Wednesday, October 6, 2010

Truth in the Time of Putinism

Wall Street Journal
October 5, 2010

Four years ago this week, the Russian investigative journalist Anna Politkovskaya was murdered execution-style in the elevator of her Moscow apartment building. The truth is an increasingly scarce commodity in Vladimir Putin's Russia, and Politkovskaya's murder showed that for those courageous enough to pursue it, the consequences can be deadly.

That lesson has been reinforced many times, including in the 2009 murder of Natalia Estemirova, an activist who had worked with Politkovskaya to document human rights abuses in Chechnya and other restive Russian regions. (In 2007, Estemirova was the first recipient of an award named in Politkovskaya's honor.)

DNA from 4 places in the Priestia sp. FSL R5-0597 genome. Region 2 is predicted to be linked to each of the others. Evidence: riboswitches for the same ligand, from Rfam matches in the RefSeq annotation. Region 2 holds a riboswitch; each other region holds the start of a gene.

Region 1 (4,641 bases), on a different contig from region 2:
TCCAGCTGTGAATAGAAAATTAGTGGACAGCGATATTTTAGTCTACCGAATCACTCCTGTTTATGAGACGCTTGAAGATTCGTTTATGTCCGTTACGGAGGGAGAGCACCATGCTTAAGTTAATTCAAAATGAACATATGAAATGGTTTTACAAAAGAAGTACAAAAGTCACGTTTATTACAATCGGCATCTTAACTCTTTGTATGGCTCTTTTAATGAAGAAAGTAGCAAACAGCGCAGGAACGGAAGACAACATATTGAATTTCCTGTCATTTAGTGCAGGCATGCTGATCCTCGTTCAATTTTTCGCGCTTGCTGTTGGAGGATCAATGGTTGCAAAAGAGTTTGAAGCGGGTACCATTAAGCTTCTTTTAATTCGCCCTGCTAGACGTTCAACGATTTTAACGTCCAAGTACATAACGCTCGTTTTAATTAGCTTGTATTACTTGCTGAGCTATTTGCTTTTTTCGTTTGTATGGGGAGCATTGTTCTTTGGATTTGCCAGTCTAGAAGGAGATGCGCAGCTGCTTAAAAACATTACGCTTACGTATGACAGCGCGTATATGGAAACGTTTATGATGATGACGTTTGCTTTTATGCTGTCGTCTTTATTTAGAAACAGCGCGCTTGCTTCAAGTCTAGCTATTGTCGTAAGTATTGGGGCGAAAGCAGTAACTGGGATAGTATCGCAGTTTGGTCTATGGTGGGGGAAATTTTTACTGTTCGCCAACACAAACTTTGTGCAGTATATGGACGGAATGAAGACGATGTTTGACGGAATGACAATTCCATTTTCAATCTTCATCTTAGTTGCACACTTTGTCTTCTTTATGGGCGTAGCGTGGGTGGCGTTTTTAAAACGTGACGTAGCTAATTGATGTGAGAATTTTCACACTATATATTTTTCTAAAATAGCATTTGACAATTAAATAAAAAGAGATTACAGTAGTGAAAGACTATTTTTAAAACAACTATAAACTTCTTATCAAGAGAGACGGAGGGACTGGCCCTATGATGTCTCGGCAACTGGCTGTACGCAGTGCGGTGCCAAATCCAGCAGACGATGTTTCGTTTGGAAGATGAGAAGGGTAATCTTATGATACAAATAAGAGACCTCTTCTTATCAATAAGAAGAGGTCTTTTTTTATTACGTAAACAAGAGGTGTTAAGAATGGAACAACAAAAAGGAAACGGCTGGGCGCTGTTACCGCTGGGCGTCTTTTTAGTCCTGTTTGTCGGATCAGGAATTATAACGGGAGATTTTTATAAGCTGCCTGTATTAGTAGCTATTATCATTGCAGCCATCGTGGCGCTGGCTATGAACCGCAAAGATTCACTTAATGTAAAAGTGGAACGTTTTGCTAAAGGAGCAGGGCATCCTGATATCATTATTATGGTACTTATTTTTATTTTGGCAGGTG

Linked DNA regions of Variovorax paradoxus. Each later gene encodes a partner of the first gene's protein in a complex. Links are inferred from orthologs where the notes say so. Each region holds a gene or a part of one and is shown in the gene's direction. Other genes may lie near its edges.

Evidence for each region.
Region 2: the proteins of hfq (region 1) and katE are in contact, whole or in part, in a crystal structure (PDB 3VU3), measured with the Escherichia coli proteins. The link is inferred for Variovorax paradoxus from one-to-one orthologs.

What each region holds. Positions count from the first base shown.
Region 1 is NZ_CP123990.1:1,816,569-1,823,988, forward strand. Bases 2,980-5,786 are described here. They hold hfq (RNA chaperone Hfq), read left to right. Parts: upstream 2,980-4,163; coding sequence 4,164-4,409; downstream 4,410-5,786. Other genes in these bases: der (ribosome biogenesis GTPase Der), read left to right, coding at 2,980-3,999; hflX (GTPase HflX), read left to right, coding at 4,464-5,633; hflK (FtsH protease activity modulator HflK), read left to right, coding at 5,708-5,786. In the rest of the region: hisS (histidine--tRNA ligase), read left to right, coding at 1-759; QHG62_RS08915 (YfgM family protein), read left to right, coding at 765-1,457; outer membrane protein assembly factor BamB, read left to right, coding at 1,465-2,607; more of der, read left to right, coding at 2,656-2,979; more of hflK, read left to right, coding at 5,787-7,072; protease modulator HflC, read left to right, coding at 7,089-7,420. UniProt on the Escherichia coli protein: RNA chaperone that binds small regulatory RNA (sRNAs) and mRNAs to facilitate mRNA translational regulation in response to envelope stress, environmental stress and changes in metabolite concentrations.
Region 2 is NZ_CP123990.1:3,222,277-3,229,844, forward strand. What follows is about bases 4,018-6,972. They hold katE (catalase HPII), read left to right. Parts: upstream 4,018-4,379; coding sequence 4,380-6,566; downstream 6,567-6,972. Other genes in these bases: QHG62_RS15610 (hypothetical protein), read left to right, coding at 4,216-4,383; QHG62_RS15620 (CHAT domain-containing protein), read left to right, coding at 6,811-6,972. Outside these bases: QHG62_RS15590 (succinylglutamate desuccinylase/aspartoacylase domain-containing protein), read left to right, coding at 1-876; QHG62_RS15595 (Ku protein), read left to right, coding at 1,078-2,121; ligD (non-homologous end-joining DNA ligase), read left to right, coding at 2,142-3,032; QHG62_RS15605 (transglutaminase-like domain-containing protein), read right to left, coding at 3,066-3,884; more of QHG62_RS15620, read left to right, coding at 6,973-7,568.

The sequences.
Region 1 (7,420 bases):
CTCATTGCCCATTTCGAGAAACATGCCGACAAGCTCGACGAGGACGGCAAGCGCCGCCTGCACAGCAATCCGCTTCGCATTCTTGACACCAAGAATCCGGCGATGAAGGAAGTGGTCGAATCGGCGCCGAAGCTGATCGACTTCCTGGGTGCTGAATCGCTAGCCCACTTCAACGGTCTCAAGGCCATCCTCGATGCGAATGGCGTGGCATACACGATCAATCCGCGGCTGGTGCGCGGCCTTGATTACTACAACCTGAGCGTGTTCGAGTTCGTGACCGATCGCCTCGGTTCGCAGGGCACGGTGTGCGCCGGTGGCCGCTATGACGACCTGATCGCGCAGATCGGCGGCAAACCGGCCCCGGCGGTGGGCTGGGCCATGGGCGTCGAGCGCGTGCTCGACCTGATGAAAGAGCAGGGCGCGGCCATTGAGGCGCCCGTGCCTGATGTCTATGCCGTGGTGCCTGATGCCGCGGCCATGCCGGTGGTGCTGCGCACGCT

Now the Russian authorities' campaign to silence critics has extended to Oleg Orlov, the leader of the human rights group, Memorial, for which Estemirova worked. Mr. Orlov faces serious criminal slander charges—and three years imprisonment if convicted—for implicating Chechen strongman Ramzan Kadyrov in Estemirova's murder. While Mr. Kadyrov claims he had no ties to the killing, Mr. Orlov has said that he bears direct responsibility as the head of the republic. For that statement Mr. Orlov has already paid damages in civil court.